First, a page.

A two hour ramble through the labyrinth of Highgate Hill’s historical streets, taking in the river, hidden parks, grand 19th century villas, tiny pockets of shops and the secret laneways and staircases connecting it all.
1. Disembark at West End ferry terminal, which is also a stop for the Cityglider bus from Teneriffe. Alternatively there is parking in nearby streets. Head along the weeping fig tree studded riverfront of Orleigh Park, which during the 1893 floods was inundated by a king tidal wall of water which swept away the houses that once hugged the shore, leaving only their stumps. They were never rebuilt, instead the land being bought by the council in 1916 to create the park.
2. Just before the South Brisbane Rowing Club (near the scene of Brisbane’s gruesome vampire murder) turn right onto Riverside Drive. Take the first right onto Drury Street and follow to Montague St.
3. If in need of an energy hit Alberto’s Shot towards the park on Montague St is a spiffy little converted shop that serves Genovese coffee and scrummy Italian snacks and light meals. Otherwise turn to the left and take Gray St the first on the right.
4. On Gray Street are a number of grand classic Queensland residences including Wanda Walha at no 15 which was built in the 1880’s for a lucky grocer and Nassagaweya at no 37, which was built in 1885 for a sometime architect, surveyor and fleet-footed preacher.
5. Turn left onto Hoogley and follow it through to Ganges which leads to a small junction of restaurants and shops. Cantina is a decent café especially for breakfast as is Mondo Organics which is a little more swish, while the Turkish Caravanserai in the old Queenslander cottage is open for lunch Saturdays and Sundays.
6. Continue past Caravanserai and the West End Butcher, onto Dornoch Terrace, which is Highgate Hill’s premier street and one time magnet for wealthy 19th century Brisbanites and where the rambling houses are a mix of late Victorian and Federation style.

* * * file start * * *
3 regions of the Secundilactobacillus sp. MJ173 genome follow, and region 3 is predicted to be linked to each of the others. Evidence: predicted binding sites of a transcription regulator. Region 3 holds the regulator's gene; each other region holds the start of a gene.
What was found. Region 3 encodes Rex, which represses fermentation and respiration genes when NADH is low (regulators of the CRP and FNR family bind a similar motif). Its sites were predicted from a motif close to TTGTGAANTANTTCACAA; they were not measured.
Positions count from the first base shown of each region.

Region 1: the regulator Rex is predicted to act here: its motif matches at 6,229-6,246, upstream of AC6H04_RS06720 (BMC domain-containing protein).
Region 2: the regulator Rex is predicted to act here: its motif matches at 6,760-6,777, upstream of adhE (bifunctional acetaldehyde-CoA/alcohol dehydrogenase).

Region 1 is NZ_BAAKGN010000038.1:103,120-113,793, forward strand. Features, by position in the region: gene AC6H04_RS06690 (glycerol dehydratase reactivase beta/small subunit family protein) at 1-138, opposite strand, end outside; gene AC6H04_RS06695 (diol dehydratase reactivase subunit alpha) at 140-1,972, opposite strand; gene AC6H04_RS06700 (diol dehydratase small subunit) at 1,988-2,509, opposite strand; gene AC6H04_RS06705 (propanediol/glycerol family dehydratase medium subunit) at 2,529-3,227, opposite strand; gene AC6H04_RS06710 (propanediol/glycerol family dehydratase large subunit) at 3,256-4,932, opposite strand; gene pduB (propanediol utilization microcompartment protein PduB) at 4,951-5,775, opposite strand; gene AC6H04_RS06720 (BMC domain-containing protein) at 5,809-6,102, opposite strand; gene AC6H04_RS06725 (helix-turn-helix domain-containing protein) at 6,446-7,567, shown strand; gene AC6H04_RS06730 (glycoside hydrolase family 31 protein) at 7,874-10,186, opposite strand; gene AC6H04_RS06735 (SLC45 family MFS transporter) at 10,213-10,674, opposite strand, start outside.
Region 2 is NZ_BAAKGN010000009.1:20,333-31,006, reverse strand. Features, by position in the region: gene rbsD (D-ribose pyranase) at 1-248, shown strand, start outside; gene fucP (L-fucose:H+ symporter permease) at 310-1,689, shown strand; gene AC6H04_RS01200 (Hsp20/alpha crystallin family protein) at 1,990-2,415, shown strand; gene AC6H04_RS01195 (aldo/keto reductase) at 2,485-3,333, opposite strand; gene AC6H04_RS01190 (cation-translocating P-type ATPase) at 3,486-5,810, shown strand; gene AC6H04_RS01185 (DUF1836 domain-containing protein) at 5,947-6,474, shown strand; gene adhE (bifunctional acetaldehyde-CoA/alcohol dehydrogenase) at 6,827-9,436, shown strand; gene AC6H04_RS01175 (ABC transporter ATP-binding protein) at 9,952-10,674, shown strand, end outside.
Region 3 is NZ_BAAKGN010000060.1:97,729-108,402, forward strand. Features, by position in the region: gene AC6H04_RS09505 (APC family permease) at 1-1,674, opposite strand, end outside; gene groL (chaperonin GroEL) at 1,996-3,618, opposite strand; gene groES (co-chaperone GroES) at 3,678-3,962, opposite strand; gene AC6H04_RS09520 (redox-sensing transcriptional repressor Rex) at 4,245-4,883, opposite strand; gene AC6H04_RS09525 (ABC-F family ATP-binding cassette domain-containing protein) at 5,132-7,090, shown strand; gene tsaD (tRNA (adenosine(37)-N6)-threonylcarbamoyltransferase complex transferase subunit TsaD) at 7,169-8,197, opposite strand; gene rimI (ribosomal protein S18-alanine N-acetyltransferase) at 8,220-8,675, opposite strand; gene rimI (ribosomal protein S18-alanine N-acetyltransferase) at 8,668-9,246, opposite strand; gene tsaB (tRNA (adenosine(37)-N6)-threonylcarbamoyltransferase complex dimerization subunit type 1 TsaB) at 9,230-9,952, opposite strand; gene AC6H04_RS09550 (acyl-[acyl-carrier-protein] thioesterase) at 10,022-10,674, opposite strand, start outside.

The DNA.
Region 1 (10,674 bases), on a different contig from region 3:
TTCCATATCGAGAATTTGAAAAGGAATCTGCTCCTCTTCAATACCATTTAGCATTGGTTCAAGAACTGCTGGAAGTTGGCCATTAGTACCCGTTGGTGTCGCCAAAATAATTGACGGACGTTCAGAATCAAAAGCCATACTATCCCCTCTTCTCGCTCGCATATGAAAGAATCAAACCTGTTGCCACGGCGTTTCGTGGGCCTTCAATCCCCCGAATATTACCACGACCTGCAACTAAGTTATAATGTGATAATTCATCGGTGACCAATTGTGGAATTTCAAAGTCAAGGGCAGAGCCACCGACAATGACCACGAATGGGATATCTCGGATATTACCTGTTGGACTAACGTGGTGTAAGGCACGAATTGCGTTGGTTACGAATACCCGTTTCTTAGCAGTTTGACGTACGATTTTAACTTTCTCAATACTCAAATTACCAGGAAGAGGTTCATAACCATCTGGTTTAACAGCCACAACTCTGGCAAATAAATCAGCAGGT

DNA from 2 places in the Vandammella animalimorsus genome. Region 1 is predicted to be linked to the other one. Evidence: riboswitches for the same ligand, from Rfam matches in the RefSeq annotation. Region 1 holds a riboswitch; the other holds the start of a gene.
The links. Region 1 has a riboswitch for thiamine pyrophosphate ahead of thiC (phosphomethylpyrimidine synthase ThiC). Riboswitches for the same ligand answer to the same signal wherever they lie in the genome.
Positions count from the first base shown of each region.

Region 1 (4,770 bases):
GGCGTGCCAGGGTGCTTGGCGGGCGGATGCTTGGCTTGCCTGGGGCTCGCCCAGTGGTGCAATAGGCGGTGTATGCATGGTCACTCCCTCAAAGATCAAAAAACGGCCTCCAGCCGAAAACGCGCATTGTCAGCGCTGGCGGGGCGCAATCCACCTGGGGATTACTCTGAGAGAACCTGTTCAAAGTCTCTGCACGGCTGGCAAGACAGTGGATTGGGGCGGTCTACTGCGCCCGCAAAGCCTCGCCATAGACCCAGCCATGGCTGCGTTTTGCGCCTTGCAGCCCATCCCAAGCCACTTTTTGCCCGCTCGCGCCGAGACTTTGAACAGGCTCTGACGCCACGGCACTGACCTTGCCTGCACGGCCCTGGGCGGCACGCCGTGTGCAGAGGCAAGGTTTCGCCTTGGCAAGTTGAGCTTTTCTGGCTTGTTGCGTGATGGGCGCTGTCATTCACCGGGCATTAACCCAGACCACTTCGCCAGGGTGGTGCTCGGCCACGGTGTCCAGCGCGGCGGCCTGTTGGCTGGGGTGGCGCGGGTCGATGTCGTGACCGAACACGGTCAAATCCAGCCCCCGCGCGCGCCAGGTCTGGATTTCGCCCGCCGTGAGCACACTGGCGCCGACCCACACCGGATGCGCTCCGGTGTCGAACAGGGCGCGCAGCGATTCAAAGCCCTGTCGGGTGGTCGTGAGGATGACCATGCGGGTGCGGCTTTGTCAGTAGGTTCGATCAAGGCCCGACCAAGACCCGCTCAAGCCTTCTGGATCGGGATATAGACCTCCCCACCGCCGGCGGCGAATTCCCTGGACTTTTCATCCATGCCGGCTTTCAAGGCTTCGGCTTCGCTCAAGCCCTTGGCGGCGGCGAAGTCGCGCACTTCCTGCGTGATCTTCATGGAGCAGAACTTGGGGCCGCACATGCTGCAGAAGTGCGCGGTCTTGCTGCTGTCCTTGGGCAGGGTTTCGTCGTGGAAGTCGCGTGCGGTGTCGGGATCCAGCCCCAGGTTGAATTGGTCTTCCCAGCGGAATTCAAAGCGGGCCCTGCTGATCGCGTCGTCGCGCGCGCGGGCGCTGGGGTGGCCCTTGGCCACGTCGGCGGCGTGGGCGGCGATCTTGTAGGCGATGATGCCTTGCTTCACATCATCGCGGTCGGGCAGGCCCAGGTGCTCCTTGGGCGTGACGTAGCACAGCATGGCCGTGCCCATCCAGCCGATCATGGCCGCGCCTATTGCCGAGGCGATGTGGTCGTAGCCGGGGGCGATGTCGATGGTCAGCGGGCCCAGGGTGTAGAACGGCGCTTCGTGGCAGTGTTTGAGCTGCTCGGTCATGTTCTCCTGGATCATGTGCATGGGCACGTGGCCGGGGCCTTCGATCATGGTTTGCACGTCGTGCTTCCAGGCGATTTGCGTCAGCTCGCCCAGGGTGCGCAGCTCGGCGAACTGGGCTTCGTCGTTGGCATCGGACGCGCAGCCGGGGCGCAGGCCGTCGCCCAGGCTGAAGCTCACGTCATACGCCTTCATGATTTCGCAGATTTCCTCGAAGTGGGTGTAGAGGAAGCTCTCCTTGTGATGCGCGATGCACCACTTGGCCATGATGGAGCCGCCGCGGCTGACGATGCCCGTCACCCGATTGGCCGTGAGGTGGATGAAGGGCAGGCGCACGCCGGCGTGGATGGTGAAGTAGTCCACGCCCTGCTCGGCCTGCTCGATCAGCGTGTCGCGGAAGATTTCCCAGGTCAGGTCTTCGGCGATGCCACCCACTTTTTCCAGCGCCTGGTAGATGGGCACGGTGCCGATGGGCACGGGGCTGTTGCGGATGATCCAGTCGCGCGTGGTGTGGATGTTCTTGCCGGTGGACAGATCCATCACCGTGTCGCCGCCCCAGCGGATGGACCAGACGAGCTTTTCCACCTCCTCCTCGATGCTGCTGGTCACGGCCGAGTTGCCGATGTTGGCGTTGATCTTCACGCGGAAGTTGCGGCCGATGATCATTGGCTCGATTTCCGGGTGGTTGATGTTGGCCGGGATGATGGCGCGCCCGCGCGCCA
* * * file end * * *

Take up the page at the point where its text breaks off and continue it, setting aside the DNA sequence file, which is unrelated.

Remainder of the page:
7. One of the first settlers in the area, Captain O’Reilly left his mansion in Bowen Hills in 1865 and built Number 51, the imposing brick Georgian Toonarbin with twelve fireplaces, which at the time was of peculiar grandiosity for its site which was essentially secluded bushland.
8. Stop at the Dornoch Terrace Bridge which passes over Boundary Street below, and enjoy substantial city and West End views. The unusual bridge was built in 1941 as part of an ambitious yet never realized plan to link West End to the University of Queensland by road and the only part undertaken was the cutting through of the hill under Dornoch Terrace and the building of the bridge over the top.
9. Take the left path immediately before the bridge, down to Boundary Street below. The path passes another folly - a set of stone steps leading to nowhere and eventually cuts under an old shop front from the days before the hill was excavated.
10. Follow Boundary Road up to the next set of shops, crossing Whynot Street which was named after the Whynot housing estate, the first built in the area and obtaining its peculiar name from the advertising campaign where every sentence began with ‘Why not..” then passing the tumbledown cottage that houses Justice Products (great for fair trade knick knacks) on the other side and a few boutiques. Here’s the opportunity to stop for a caffeine stop at the tiny Bass Espresso and check out the first purpose built library in Brisbane, Kurilpa Library (1929) with its clock tower and façade more befitting a town hall.